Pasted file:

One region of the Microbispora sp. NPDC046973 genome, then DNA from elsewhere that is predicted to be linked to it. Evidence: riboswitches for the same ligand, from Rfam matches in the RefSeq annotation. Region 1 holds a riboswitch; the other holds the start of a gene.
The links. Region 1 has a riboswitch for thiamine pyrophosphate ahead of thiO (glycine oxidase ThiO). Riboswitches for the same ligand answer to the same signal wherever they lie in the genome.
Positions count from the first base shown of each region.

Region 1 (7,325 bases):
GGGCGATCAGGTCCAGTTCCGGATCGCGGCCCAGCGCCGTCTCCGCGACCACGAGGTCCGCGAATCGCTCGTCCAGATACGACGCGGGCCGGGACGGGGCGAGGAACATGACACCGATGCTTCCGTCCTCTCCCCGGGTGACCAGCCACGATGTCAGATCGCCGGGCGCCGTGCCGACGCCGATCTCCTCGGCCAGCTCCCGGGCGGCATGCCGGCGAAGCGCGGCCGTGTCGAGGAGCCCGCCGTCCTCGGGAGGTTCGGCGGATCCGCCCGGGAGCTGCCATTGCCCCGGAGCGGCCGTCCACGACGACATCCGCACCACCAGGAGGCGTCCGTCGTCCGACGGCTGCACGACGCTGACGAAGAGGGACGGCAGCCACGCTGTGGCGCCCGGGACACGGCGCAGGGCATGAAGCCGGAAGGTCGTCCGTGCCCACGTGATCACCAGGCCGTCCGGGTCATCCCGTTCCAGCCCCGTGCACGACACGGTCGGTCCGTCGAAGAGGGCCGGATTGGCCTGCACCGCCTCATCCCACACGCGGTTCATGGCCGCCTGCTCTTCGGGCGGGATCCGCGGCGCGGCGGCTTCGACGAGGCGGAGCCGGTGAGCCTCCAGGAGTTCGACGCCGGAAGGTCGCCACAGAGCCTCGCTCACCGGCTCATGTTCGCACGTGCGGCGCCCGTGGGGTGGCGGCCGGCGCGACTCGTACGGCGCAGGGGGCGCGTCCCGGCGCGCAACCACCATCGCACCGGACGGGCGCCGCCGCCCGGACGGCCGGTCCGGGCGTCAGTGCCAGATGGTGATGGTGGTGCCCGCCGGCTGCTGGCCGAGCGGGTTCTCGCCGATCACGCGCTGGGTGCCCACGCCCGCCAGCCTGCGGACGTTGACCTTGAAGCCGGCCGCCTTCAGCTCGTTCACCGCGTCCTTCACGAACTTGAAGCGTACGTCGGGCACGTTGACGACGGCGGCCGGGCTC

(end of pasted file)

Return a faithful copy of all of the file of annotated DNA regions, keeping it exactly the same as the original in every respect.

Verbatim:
One region of the Microbispora sp. NPDC046973 genome, then DNA from elsewhere that is predicted to be linked to it. Evidence: riboswitches for the same ligand, from Rfam matches in the RefSeq annotation. Region 1 holds a riboswitch; the other holds the start of a gene.
The links. Region 1 has a riboswitch for thiamine pyrophosphate ahead of thiO (glycine oxidase ThiO). Riboswitches for the same ligand answer to the same signal wherever they lie in the genome.
Positions count from the first base shown of each region.

Region 1 (7,325 bases):
GGGCGATCAGGTCCAGTTCCGGATCGCGGCCCAGCGCCGTCTCCGCGACCACGAGGTCCGCGAATCGCTCGTCCAGATACGACGCGGGCCGGGACGGGGCGAGGAACATGACACCGATGCTTCCGTCCTCTCCCCGGGTGACCAGCCACGATGTCAGATCGCCGGGCGCCGTGCCGACGCCGATCTCCTCGGCCAGCTCCCGGGCGGCATGCCGGCGAAGCGCGGCCGTGTCGAGGAGCCCGCCGTCCTCGGGAGGTTCGGCGGATCCGCCCGGGAGCTGCCATTGCCCCGGAGCGGCCGTCCACGACGACATCCGCACCACCAGGAGGCGTCCGTCGTCCGACGGCTGCACGACGCTGACGAAGAGGGACGGCAGCCACGCTGTGGCGCCCGGGACACGGCGCAGGGCATGAAGCCGGAAGGTCGTCCGTGCCCACGTGATCACCAGGCCGTCCGGGTCATCCCGTTCCAGCCCCGTGCACGACACGGTCGGTCCGTCGAAGAGGGCCGGATTGGCCTGCACCGCCTCATCCCACACGCGGTTCATGGCCGCCTGCTCTTCGGGCGGGATCCGCGGCGCGGCGGCTTCGACGAGGCGGAGCCGGTGAGCCTCCAGGAGTTCGACGCCGGAAGGTCGCCACAGAGCCTCGCTCACCGGCTCATGTTCGCACGTGCGGCGCCCGTGGGGTGGCGGCCGGCGCGACTCGTACGGCGCAGGGGGCGCGTCCCGGCGCGCAACCACCATCGCACCGGACGGGCGCCGCCGCCCGGACGGCCGGTCCGGGCGTCAGTGCCAGATGGTGATGGTGGTGCCCGCCGGCTGCTGGCCGAGCGGGTTCTCGCCGATCACGCGCTGGGTGCCCACGCCCGCCAGCCTGCGGACGTTGACCTTGAAGCCGGCCGCCTTCAGCTCGTTCACCGCGTCCTTCACGAACTTGAAGCGTACGTCGGGCACGTTGACGACGGCGGCCGGGCTC